Evaluation of Hypertonic Saline-Sodium Hydroxide Method for Concentration of Sputum Samples for Mycobacterial Culture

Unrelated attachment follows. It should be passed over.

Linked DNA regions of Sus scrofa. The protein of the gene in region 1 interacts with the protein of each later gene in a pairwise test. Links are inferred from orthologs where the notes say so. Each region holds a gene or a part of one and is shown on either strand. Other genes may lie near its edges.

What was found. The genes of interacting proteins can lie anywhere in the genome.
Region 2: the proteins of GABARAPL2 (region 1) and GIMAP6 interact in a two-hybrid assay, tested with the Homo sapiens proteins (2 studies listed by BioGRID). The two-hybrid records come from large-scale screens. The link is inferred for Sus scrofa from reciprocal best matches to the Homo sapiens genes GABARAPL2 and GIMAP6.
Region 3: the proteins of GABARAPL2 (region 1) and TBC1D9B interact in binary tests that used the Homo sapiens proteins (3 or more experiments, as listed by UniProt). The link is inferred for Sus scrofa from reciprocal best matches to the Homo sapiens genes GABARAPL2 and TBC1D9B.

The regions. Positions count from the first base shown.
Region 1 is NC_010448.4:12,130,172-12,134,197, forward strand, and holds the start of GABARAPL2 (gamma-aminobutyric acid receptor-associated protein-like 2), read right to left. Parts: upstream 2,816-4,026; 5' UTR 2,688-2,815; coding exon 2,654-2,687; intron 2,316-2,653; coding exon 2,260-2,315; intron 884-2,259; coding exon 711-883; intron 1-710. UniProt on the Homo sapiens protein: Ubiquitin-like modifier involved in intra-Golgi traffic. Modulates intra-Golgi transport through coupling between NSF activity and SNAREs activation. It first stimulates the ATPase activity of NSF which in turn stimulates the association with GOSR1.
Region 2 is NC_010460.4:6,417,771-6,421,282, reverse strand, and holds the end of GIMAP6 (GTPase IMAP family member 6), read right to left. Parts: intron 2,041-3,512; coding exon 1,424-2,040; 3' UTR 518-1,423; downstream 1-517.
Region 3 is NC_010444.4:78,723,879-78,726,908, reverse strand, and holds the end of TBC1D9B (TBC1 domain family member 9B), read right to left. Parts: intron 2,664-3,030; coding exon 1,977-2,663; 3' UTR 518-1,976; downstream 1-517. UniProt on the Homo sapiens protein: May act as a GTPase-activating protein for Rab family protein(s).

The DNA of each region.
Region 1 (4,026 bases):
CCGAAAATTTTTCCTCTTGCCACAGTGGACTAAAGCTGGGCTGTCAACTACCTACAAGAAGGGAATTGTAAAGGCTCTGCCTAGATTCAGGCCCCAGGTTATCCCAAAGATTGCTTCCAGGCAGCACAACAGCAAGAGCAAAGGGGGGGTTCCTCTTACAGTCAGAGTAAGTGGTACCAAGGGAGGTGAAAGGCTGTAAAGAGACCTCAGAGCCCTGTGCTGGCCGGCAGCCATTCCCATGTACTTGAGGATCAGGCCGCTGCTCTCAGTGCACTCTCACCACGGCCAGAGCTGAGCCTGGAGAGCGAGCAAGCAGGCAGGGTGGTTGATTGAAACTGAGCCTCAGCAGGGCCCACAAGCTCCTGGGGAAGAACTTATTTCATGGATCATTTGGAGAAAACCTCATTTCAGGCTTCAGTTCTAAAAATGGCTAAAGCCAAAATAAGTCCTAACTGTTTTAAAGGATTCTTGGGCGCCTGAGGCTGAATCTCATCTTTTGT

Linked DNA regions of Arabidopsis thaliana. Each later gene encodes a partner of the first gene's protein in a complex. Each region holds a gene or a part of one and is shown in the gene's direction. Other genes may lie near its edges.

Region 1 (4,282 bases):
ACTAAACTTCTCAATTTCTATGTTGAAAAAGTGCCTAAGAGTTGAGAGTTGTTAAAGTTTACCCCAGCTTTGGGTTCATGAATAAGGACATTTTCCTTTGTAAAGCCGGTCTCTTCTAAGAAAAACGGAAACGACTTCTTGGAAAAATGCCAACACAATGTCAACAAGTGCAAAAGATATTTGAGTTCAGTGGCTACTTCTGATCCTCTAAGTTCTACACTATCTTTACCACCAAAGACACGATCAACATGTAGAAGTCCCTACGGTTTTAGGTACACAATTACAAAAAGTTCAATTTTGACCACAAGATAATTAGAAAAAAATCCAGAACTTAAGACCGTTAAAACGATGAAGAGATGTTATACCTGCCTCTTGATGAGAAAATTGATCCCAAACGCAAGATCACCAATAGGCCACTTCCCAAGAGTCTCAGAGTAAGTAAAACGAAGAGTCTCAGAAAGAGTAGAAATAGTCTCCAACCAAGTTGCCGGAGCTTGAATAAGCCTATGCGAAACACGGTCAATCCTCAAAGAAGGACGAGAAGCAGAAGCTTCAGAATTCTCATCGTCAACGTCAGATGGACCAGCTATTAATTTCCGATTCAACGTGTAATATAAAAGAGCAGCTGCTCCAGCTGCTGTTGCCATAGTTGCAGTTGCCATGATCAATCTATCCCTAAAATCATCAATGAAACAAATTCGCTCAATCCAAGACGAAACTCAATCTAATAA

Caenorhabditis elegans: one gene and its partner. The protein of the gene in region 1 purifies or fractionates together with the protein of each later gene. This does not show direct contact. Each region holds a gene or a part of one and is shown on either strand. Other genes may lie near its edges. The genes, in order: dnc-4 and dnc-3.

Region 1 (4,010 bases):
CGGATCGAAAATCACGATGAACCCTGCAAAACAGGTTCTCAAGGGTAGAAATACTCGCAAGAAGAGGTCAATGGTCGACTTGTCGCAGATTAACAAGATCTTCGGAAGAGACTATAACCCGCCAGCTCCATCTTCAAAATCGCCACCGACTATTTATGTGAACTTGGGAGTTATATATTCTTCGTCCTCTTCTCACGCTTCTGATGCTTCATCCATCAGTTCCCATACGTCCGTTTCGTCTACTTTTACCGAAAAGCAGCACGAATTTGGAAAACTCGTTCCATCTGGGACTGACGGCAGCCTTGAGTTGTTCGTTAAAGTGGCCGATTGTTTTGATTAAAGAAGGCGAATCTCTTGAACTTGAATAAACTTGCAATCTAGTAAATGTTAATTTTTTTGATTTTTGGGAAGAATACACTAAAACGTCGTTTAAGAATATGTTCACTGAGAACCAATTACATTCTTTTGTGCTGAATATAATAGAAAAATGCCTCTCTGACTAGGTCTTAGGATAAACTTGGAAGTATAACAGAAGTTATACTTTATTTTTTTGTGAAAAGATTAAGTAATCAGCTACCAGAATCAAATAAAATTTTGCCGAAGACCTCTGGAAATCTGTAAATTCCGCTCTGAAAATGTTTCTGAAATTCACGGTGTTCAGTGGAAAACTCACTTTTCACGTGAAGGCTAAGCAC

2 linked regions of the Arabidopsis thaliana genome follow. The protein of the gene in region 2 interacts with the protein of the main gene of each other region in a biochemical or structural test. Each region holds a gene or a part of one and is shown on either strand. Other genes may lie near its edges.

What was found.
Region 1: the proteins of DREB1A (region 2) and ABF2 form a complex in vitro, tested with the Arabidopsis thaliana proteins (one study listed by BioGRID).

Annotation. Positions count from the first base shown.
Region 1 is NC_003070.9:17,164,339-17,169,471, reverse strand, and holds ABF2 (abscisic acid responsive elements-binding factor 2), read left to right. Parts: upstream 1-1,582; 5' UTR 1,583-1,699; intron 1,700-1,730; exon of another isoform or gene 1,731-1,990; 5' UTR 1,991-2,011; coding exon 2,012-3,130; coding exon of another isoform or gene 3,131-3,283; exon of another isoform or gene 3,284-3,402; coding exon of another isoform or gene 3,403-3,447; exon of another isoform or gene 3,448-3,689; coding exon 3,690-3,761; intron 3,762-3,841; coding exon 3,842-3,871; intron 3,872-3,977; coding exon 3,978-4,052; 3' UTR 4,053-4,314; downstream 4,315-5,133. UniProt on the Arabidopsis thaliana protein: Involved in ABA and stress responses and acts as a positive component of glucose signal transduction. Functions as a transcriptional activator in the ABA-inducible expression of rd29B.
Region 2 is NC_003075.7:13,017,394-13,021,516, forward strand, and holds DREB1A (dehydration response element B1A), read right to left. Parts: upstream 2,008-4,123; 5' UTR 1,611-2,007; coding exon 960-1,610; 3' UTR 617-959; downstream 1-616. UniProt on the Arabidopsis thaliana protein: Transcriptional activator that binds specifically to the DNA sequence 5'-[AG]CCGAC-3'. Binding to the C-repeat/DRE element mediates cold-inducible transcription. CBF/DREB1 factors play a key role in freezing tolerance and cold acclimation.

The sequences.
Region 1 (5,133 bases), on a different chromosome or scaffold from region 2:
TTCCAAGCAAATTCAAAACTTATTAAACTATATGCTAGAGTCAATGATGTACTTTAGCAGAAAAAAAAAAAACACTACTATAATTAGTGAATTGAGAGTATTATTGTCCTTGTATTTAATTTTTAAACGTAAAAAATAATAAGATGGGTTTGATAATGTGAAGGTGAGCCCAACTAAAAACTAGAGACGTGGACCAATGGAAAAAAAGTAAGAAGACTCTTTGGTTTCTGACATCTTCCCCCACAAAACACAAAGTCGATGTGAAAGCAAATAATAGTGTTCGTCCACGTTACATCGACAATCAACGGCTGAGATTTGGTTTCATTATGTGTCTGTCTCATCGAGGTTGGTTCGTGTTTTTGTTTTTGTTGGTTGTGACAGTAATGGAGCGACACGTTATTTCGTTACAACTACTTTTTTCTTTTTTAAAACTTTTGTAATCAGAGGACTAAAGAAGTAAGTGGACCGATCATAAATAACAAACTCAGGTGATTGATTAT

Mycobacterium tuberculosis complex (MTBC) is a major causative agent of public health problems. Nontuberculous mycobacteria are also increasingly encountered worldwide. Acid-fast bacilli (AFB) staining and culture are conventional methods used for mycobacterial identification. The aim of the study was to compare the performance of the two methods for AFB staining and culture, i.e. The hypertonic saline-sodium hydroxide (HS-SH) technique was compared with the N-acetyl-L-cysteine-sodium hydroxide (NALC-NaOH) method for AFB staining and cultivation. A cross-sectional study was conducted in a tuberculosis laboratory of the 3rd Office of Disease Prevention and Control, Nakhon Sawan Province, Thailand, during October 2015 to September 2016. Totally, 427 paired samples of sputum were digested and decontaminated by HS-SH and NALC-NaOH methods. After concentration, the processed samples were cultured in Löwenstein–Jensen (LJ) media and Mycobacteria Growth Indicator Tube (MGITs). The direct smear detection before and after concentration of the sputum by both methods was also examined. To evaluate HS-SH method, sensitivity, specificity, positive predictive value (PPV), negative predictive value (NPV), accuracy and kappa were analyzed. The positive rates of AFB smears by both concentration methods were significantly higher than the direct method (P=0.032). The HS-SH method was highly comparable to the traditional NALC-NaOH method for microscopy and culture in LJ media and MGITs (kappa=0.96, 0.59 and 0.45, respectively) with no statistically significant difference. Sensitivity, specificity, PPV, NPV and accuracy of the HS-SH method for cultivation was 96.3%, 100.0%, 100.0%, 94.5% and 97.7%, respectively. The conclusion, The HS-SH method demonstrated good sensitivity, specificity, PPV, NPV and accuracy similar to NALC-NaOH method for sputum digestion and concentration of both microscopy and culture with low cost and workload.
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